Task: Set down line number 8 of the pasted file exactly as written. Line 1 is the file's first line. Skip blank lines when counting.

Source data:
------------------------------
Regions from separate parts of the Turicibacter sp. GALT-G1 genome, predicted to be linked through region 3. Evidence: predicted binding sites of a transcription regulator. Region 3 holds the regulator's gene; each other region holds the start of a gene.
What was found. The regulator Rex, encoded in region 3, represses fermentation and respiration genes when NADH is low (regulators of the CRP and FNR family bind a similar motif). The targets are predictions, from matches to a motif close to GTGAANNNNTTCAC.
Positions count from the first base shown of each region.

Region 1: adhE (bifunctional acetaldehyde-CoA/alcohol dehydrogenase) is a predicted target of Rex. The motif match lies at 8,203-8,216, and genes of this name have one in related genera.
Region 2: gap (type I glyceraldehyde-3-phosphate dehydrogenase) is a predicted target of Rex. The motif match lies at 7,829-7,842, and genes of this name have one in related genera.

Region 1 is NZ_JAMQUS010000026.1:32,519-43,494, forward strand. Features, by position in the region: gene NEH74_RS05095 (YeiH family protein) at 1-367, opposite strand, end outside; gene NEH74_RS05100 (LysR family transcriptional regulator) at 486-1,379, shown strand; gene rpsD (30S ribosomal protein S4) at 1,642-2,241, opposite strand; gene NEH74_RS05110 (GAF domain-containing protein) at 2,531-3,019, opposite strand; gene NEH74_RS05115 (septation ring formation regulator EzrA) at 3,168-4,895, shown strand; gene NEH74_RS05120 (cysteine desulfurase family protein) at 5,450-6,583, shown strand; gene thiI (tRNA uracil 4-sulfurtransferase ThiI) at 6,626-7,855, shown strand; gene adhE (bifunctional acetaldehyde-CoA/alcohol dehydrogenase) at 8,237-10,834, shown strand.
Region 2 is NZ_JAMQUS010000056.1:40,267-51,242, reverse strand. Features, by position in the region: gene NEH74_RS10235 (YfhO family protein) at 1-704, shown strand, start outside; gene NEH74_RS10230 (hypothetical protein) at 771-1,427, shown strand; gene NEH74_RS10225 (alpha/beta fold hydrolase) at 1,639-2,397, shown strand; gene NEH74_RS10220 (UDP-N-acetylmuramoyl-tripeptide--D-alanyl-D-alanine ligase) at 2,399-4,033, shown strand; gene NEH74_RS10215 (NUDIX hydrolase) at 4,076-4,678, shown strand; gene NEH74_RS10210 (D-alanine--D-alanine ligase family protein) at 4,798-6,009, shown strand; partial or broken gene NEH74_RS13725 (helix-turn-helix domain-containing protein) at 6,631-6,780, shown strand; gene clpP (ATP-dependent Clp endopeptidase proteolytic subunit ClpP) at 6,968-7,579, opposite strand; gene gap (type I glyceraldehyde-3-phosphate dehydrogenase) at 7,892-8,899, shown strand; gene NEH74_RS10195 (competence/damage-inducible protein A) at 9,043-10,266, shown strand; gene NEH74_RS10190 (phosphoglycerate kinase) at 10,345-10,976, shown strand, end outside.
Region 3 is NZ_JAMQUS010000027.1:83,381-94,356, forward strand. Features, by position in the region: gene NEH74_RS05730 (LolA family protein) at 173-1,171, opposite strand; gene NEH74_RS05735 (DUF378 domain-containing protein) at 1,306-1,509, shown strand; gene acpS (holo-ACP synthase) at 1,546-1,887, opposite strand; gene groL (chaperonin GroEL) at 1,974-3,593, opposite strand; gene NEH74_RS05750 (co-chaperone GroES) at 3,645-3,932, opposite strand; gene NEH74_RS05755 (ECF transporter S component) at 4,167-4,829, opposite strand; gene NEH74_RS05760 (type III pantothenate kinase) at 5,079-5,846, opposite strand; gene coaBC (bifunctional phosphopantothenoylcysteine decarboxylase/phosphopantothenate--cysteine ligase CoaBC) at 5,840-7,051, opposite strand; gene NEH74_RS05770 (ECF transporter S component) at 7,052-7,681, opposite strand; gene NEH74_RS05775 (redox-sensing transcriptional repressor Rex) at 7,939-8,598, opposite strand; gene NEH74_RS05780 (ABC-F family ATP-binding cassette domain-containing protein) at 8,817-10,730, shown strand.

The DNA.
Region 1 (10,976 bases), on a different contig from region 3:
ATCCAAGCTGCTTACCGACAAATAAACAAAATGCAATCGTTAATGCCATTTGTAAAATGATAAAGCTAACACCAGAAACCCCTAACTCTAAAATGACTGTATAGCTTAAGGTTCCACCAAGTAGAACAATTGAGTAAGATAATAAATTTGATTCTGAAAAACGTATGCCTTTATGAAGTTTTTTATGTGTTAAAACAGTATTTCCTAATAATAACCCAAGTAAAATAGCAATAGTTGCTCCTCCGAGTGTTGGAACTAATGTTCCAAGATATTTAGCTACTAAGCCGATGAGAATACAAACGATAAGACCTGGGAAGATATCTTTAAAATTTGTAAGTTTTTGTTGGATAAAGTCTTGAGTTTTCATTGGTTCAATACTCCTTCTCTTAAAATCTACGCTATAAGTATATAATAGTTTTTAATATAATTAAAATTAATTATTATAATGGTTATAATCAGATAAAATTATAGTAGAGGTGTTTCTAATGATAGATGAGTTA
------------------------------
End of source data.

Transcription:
Region 3 is NZ_JAMQUS010000027.1:83,381-94,356, forward strand. Features, by position in the region: gene NEH74_RS05730 (LolA family protein) at 173-1,171, opposite strand; gene NEH74_RS05735 (DUF378 domain-containing protein) at 1,306-1,509, shown strand; gene acpS (holo-ACP synthase) at 1,546-1,887, opposite strand; gene groL (chaperonin GroEL) at 1,974-3,593, opposite strand; gene NEH74_RS05750 (co-chaperone GroES) at 3,645-3,932, opposite strand; gene NEH74_RS05755 (ECF transporter S component) at 4,167-4,829, opposite strand; gene NEH74_RS05760 (type III pantothenate kinase) at 5,079-5,846, opposite strand; gene coaBC (bifunctional phosphopantothenoylcysteine decarboxylase/phosphopantothenate--cysteine ligase CoaBC) at 5,840-7,051, opposite strand; gene NEH74_RS05770 (ECF transporter S component) at 7,052-7,681, opposite strand; gene NEH74_RS05775 (redox-sensing transcriptional repressor Rex) at 7,939-8,598, opposite strand; gene NEH74_RS05780 (ABC-F family ATP-binding cassette domain-containing protein) at 8,817-10,730, shown strand.